Early Hearing Diagnosis Key to Language Skills Children born with hearing impairment can develop the same language skills as others if diagnosed early and provided early intervention soon after diagnosis, preliminary data from a world-first Australian study has found. The study, which started in 2005, is the largest and most comprehensive prospective investigation to examine the effects ... Features
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Features  |   October 01, 2006
Early Hearing Diagnosis Key to Language Skills
Author Notes
  • Dee Naquin Shafer, an assistant managing editor of The ASHA Leader, can be reached at dshafer@asha.org.
    Dee Naquin Shafer, an assistant managing editor of The ASHA Leader, can be reached at dshafer@asha.org.×
Article Information
Hearing & Speech Perception / Special Populations / Early Identification & Intervention / Attention, Memory & Executive Functions / Features
Features   |   October 01, 2006
Early Hearing Diagnosis Key to Language Skills
The ASHA Leader, October 2006, Vol. 11, 5-33. doi:10.1044/leader.FTR3.11142006.5
The ASHA Leader, October 2006, Vol. 11, 5-33. doi:10.1044/leader.FTR3.11142006.5
Children born with hearing impairment can develop the same language skills as others if diagnosed early and provided early intervention soon after diagnosis, preliminary data from a world-first Australian study has found. The study, which started in 2005, is the largest and most comprehensive prospective investigation to examine the effects of early hearing detection and intervention (EHDI) and predictors of outcomes in children with hearing impairment on a population basis. It also benefits from the unique Australian research environment.
Teresa Ching from Australian Hearing, the government-funded national service provider, said preliminary results of 49 children out of a study of 200 show that early intervention is the key to developing typical speech and language skills. Although it is widely believed that earlier intervention leads to better long-term speech, language, and educational outcomes of children who have hearing impairments, systematic reviews of literature show a scarcity of well-controlled studies. Ching noted that evidence to date is inconclusive because of methodological limitations in the published studies (USPSTF, Thompson et al., 2001; Puig et al., the Cochrane Library, 2005).
“To provide evidence on whether earlier intervention leads to better long-term outcomes, it is necessary to conduct a population-based, prospective comparison of outcomes of children with or without access to universal newborn hearing screening (UNHS),” she said. Australia’s research environment facilitates the conduct of a study to investigate the effectiveness of UNHS and early intervention for improving outcomes. In other countries where UNHS already is in place, it would not be possible to conduct such studies because of ethical concerns.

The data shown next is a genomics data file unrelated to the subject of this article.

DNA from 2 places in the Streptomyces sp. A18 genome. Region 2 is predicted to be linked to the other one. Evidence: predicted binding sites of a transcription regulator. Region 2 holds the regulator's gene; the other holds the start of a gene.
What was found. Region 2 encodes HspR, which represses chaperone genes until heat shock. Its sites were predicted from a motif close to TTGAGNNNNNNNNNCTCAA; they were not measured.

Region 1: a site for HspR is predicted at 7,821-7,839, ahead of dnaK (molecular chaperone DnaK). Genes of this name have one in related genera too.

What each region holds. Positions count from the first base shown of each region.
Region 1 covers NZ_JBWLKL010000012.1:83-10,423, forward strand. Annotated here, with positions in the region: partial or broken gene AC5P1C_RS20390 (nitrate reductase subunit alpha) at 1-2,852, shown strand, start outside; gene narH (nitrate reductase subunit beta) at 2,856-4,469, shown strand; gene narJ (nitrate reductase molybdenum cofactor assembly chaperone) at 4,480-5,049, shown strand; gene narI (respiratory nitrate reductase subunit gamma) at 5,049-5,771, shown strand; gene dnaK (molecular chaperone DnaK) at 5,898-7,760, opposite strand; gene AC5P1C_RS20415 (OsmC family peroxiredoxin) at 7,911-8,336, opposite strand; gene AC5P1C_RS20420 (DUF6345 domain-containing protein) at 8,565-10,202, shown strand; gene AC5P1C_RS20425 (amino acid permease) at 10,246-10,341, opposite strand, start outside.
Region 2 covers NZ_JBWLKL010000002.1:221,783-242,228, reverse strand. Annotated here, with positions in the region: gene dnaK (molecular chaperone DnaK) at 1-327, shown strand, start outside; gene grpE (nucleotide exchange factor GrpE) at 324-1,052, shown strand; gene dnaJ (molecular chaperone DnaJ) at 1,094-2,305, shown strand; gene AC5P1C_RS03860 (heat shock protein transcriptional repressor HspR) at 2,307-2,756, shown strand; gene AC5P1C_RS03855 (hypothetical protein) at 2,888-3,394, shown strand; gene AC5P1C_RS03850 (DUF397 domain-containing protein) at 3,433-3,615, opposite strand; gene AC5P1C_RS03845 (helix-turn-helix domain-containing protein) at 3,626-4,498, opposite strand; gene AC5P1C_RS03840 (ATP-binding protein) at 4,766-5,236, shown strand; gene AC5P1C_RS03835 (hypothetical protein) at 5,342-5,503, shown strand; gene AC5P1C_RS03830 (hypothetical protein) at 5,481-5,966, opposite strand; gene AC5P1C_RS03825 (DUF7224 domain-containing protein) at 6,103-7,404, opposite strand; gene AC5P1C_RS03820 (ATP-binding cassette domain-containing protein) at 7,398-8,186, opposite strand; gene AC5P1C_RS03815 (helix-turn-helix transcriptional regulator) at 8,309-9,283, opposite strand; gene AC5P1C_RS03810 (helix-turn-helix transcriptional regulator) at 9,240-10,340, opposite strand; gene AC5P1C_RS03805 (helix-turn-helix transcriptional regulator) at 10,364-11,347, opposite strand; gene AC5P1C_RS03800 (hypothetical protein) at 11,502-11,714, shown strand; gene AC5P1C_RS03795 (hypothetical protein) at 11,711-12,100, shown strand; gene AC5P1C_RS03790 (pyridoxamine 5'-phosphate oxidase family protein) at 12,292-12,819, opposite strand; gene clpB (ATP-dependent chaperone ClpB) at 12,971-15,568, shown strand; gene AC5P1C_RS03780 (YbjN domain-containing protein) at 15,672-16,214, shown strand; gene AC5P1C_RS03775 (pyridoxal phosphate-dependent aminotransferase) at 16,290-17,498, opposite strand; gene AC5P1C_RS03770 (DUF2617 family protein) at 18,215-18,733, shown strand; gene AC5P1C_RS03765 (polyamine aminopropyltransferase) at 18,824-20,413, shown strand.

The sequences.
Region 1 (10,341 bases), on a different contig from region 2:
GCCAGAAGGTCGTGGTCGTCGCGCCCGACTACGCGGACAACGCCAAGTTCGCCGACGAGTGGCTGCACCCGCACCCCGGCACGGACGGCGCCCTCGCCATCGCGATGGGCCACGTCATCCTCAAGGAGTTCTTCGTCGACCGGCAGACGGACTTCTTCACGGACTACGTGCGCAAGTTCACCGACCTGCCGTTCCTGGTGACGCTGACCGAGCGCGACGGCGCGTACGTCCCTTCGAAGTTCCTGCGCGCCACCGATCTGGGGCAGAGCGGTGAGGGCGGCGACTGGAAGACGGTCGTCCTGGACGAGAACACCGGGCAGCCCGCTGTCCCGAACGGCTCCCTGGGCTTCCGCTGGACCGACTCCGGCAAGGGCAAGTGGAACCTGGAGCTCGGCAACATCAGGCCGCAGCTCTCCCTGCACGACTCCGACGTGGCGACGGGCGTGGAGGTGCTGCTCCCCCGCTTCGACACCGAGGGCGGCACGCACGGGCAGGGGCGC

Free Hearing Services
Australian UNHS programs are state-funded and different states currently are at different stages of implementing newborn hearing screening. This provides a time-window to find sufficient numbers of children with or without access to UNHS. In addition, Australian Hearing provides all children with free hearing services ensuring that once hearing loss is diagnosed, children receive consistent and uniform services across the country.
The initial results strongly suggest that after controlling for the degree of hearing loss, children who receive amplification and intervention early in life have better language ability than those who receive later intervention. The performance of children who receive early intervention is more in keeping with their chronological age than for children who receive intervention later in life, Ching said.
Awaiting Longitudinal Data
These data are very preliminary, and there currently are insufficient data to perform multi-linear regression analyses to take into account multiple factors that are potentially important in affecting performance. These will be investigated at a later stage of the study when data from all subjects are available. When all the longitudinal data come in, the relationship between short-term performance levels and longer-term outcomes will be investigated, and the impact of age of intervention on long-term development will be examined.
Although states in Australia are at different stages of implementation of UNHS, it is possible that funding may not continue if there is insufficient evidence on the effectiveness of UNHS in improving outcomes. The results from this outcomes study will provide the evidence base to guide best-practice intervention following diagnosis of hearing impairment, and to demonstrate the short-term and longer-term outcomes affected by newborn hearing screening and early intervention, Ching said.
“As part of the outcomes study, we are also examining the effects of different hearing aid prescriptions (NAL and DSL), different implant characteristics, and different devices (hearing aids and cochlear implants) on outcomes for children,” she said.
Teresa Ching is a senior research scientist at the National Acoustic Laboratories, the research division of Australian Hearing, in Sydney, Australia. Contact her by e-mail at teresa.ching@nal.gov.au.
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October 2006
Volume 11, Issue 14